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This paper explores the issue of developing and enhancing intra-ASEAN international student mobility given the context of ASEAN integration, regionalization of ASEAN…
This paper explores the issue of developing and enhancing intra-ASEAN international student mobility given the context of ASEAN integration, regionalization of ASEAN higher education and the various intra‐ASEAN student mobility schemes currently implemented.
It explores higher education policies, available higher education and international student mobility data, as well as the various intra‐ASEAN (and relevant) student mobility schemes to present the current status of intra‐ASEAN student mobility, challenges and opportunities to further enhance student mobility within the ASEAN region.
Aside from showing that intra‐ASEAN student mobility is significantly low compared to outbound student mobility from ASEAN countries, the paper also highlights the relationship between a country’s income status with choice of intra‐ASEAN or extraASEAN student mobility. Finally, it recommends developing a comprehensive intra‐ASEAN mobility scheme taking the merits of the various intra‐ASEAN mobility schemes currently implemented and guided by developments in the European ERASMUS mobility programs.
This is probably the first (in fact, it is an exploratory) paper that address the issue of intra‐ASEAN international student mobility, which aims to explore relevant issues to address the development of a comprehensive ASEAN mobility scheme.
The aim of this paper is to use an innovation decision process to examine CRM technology adoption in small to medium-sized enterprises and its intrinsic link to the nature…
The aim of this paper is to use an innovation decision process to examine CRM technology adoption in small to medium-sized enterprises and its intrinsic link to the nature of the organisation and the individuals within it.
A survey was administered to SMEs in Southern California to measure the organisational characteristics, specifically management characteristics, employee characteristics, IT resources and firm characteristics. The perception of CRM, decision to adopt CRM, and extent of CRM implementation were also measured. Previously validated instruments were used where required. The data were analysed using multivariate and logistic regression.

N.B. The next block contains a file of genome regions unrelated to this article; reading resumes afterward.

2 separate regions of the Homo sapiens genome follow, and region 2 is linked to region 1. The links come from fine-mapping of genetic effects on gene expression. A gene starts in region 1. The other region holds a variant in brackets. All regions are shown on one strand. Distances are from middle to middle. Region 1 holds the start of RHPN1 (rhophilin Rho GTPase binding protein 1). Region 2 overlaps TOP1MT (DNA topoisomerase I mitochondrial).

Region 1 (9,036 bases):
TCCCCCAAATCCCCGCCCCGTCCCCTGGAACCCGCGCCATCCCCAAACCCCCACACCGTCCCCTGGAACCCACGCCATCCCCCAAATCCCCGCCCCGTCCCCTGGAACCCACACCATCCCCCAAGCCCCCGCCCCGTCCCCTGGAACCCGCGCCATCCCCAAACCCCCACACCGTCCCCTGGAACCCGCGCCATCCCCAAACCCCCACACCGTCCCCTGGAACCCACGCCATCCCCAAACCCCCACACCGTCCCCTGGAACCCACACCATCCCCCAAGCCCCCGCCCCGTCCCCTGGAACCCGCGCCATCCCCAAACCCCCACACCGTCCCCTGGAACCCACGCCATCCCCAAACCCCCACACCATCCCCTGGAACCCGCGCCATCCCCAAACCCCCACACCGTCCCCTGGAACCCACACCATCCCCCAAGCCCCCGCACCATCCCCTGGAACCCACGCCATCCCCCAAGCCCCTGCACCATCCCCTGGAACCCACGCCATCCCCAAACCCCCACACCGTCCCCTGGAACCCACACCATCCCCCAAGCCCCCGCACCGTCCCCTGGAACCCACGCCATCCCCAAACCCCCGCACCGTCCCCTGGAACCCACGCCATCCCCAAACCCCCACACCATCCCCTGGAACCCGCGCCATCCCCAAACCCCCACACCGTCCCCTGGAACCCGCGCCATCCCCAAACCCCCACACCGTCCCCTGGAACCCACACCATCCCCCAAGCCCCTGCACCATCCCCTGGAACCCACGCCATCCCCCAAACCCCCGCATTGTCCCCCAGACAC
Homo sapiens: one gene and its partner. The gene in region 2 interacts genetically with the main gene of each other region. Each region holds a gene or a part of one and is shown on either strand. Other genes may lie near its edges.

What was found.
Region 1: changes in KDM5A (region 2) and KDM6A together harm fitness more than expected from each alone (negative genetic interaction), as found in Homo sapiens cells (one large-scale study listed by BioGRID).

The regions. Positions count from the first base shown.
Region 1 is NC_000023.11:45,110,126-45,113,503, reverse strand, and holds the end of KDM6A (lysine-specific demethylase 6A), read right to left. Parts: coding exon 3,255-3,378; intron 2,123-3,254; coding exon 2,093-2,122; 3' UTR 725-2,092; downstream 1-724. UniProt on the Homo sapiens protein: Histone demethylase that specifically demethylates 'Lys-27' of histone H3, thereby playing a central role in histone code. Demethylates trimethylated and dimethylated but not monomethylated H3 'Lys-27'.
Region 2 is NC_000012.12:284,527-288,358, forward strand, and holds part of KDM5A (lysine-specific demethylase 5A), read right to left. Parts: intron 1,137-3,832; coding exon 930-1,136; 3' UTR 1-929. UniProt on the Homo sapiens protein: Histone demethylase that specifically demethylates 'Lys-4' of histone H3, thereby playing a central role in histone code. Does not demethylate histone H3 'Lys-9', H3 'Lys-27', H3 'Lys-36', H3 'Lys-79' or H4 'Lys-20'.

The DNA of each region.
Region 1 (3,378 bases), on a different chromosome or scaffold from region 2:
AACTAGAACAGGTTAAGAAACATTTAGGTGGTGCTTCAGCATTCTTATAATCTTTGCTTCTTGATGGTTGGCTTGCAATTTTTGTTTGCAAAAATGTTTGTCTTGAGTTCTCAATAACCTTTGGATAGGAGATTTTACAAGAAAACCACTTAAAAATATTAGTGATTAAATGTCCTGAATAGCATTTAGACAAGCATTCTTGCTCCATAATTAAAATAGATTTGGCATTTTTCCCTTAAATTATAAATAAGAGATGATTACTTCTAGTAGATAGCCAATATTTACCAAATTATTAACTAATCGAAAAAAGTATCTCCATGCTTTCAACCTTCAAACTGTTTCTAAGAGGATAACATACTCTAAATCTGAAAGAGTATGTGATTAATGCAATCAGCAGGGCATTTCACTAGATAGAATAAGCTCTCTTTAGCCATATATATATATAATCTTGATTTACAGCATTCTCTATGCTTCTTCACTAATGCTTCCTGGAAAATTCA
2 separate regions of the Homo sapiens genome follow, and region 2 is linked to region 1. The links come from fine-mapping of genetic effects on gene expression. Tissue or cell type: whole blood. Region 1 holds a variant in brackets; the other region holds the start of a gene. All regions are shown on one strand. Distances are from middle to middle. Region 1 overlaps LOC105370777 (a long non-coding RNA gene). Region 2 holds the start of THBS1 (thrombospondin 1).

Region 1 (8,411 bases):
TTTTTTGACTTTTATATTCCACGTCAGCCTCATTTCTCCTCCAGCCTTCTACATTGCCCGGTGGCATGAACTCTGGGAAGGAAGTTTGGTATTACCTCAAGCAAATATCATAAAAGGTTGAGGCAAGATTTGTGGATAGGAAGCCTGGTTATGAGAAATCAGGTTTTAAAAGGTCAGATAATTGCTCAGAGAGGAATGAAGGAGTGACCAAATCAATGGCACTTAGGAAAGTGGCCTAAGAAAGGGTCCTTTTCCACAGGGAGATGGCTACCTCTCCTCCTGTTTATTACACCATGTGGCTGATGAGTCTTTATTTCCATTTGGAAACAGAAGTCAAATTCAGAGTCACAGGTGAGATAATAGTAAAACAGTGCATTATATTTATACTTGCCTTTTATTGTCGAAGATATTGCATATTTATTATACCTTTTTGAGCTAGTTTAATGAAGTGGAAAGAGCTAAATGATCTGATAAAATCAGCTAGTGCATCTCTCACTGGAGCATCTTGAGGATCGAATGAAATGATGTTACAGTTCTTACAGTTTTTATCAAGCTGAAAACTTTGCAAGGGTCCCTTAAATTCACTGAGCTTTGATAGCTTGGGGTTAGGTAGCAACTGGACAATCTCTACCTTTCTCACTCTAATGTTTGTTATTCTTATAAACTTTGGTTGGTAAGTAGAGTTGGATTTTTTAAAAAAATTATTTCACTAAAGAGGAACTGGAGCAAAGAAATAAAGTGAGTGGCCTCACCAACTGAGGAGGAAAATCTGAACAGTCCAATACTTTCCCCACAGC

The results indicate that management's innovativeness affects the firm's perception of CRM systems, but age, education and gender do not. The decision to implement a CRM system is influenced by management's perception of CRM, employee involvement, the firm's size, its perceived market position, but not the industry sector. However, the number and types of CRM features implemented are affected by management's perception of CRM, employee involvement, the firm's size, the industry sector, but not its perceived market position.
This study is specific to Southern California and the sample size is relatively small, although sufficient for this analysis. The study should be replicated in more diverse geographic settings with a larger sample.
The study provides evidence of the need for management to be supportive of innovation and technology, to evaluate the available resources (IT knowledge, skills, infrastructure) within the organisation, to recognise the importance of employees' contributions, and to be aware of the features appropriate to their company's size and industry sector before undertaking CRM technology adoption.
The findings from this study extend the understanding of CRM adoption in SMEs and help in building a greater understanding of the factors associated with such adoption. It will be of great value to owners/managers in SMEs who are considering adopting CRM.